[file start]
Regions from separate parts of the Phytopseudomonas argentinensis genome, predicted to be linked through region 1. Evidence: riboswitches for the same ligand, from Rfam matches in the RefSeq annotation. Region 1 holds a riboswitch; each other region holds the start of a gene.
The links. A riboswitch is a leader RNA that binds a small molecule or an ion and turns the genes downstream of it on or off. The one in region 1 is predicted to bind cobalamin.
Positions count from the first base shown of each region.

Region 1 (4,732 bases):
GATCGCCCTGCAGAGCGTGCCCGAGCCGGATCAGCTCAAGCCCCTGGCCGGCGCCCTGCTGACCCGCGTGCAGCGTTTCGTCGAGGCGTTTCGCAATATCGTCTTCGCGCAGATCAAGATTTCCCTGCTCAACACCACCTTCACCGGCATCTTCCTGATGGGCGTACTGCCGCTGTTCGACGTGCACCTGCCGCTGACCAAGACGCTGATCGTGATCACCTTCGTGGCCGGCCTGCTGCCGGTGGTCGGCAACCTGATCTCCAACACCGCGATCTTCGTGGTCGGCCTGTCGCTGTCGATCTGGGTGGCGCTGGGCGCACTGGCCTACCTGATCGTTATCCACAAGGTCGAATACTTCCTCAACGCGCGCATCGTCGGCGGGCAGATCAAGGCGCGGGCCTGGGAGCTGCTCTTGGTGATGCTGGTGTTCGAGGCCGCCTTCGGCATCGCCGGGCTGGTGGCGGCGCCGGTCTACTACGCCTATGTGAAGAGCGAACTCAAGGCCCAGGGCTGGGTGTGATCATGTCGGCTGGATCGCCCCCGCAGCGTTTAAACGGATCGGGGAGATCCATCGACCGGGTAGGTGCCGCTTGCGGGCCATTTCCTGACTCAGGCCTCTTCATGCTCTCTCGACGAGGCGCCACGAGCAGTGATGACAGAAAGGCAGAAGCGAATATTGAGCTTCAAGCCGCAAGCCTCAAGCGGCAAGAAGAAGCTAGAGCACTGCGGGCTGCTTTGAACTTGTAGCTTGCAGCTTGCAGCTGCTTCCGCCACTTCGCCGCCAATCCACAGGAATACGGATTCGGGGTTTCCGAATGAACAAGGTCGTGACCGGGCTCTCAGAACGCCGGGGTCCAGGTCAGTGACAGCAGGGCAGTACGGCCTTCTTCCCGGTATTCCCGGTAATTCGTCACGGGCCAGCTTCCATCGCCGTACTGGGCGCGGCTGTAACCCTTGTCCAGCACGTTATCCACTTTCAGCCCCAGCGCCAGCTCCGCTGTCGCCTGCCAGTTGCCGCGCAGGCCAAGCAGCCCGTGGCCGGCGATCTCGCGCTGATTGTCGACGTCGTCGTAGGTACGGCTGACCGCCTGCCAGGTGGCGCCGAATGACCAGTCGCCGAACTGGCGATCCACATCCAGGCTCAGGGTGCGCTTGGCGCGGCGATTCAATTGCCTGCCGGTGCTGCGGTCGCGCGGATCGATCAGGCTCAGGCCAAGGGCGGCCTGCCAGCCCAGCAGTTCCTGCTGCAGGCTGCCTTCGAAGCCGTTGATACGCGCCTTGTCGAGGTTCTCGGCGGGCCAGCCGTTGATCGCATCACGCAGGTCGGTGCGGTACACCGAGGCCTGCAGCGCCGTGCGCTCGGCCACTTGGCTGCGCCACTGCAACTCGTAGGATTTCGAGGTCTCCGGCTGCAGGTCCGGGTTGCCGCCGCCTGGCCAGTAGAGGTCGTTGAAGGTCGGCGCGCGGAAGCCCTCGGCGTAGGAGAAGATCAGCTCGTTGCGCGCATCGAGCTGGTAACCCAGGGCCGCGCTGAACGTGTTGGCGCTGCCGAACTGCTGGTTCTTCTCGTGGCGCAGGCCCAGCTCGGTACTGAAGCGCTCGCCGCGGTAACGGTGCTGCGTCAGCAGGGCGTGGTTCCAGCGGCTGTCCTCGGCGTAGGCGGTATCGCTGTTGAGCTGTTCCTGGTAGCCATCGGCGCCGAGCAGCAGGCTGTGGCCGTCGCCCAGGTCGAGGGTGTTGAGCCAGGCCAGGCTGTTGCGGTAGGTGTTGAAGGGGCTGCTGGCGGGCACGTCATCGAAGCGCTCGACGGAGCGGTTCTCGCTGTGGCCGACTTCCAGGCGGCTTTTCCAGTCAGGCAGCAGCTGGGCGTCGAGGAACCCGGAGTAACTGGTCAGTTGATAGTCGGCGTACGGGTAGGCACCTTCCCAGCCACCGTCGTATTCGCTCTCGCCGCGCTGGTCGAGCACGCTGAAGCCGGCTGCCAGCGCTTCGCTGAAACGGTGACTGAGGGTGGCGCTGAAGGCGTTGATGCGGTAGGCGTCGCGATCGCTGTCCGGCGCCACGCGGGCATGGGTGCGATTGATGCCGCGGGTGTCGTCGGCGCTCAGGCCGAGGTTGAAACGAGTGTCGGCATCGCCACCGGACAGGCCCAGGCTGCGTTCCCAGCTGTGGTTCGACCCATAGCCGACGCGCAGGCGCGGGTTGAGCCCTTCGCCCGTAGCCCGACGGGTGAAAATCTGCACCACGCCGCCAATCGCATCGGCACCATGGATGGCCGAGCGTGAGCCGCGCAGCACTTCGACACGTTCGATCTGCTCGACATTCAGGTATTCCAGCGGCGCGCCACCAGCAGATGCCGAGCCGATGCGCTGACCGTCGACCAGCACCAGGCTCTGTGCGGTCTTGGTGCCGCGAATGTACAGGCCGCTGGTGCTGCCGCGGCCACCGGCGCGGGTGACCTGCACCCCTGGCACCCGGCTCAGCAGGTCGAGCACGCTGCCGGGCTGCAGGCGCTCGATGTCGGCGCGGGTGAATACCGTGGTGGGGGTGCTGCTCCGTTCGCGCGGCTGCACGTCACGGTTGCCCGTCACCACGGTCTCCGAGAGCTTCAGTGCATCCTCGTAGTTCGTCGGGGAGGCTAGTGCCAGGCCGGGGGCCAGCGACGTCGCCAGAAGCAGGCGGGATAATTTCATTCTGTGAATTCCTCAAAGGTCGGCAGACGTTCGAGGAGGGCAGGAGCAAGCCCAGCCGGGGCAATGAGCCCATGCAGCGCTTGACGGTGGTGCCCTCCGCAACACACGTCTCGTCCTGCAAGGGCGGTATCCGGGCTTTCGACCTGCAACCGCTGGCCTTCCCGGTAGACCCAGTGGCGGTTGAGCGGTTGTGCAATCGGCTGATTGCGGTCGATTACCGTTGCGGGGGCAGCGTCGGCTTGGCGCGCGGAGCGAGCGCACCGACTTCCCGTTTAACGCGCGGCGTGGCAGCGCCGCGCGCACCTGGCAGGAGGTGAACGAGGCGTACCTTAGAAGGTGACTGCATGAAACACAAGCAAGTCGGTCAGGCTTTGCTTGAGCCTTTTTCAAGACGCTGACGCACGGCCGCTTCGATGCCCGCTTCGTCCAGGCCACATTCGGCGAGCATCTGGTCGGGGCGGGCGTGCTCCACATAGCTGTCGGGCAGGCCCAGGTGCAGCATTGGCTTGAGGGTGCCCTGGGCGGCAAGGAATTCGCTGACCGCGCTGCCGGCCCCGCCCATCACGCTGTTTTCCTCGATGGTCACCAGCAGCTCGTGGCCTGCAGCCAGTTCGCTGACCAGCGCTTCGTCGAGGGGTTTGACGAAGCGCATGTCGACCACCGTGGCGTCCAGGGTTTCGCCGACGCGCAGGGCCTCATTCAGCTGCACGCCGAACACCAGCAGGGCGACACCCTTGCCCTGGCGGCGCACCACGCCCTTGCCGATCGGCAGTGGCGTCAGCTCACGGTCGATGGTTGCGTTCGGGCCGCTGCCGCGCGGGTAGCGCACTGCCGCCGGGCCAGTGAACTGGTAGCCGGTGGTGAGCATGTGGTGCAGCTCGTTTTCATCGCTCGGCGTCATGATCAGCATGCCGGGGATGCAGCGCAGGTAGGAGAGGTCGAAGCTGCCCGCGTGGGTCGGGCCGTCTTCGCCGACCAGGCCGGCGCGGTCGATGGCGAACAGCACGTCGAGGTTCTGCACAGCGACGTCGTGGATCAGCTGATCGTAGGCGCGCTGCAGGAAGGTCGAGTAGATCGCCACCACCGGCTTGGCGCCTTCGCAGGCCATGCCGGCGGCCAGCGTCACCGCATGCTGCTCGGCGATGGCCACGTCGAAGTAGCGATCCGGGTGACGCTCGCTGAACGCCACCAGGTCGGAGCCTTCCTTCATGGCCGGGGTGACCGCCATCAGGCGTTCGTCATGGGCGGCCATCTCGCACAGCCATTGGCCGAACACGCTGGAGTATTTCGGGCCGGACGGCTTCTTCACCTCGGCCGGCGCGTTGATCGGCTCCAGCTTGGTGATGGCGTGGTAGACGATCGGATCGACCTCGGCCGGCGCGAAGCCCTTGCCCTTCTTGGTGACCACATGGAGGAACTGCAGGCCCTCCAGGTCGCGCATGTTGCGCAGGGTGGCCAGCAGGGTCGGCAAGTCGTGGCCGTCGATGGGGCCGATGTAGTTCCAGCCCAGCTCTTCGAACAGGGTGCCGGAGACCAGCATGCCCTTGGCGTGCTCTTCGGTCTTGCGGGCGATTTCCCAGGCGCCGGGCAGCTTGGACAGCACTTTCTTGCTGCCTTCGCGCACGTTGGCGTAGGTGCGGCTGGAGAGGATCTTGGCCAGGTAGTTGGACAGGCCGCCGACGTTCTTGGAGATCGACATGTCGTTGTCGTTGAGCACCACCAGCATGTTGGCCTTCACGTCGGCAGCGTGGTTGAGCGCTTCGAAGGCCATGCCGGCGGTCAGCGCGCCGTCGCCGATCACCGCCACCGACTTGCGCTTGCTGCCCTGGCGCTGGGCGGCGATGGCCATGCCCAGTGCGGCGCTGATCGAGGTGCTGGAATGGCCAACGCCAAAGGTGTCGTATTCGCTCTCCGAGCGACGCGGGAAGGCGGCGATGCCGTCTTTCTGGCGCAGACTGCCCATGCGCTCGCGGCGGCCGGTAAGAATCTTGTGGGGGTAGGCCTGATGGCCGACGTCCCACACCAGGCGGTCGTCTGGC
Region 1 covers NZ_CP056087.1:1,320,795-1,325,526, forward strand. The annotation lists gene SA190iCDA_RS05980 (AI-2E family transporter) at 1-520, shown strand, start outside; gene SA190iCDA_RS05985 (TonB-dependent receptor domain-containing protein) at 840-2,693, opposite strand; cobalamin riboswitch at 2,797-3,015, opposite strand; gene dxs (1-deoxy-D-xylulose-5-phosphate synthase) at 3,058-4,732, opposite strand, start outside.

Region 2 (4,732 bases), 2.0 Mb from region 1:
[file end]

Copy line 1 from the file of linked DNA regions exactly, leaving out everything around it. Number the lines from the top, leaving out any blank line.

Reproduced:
Regions from separate parts of the Phytopseudomonas argentinensis genome, predicted to be linked through region 1. Evidence: riboswitches for the same ligand, from Rfam matches in the RefSeq annotation. Region 1 holds a riboswitch; each other region holds the start of a gene.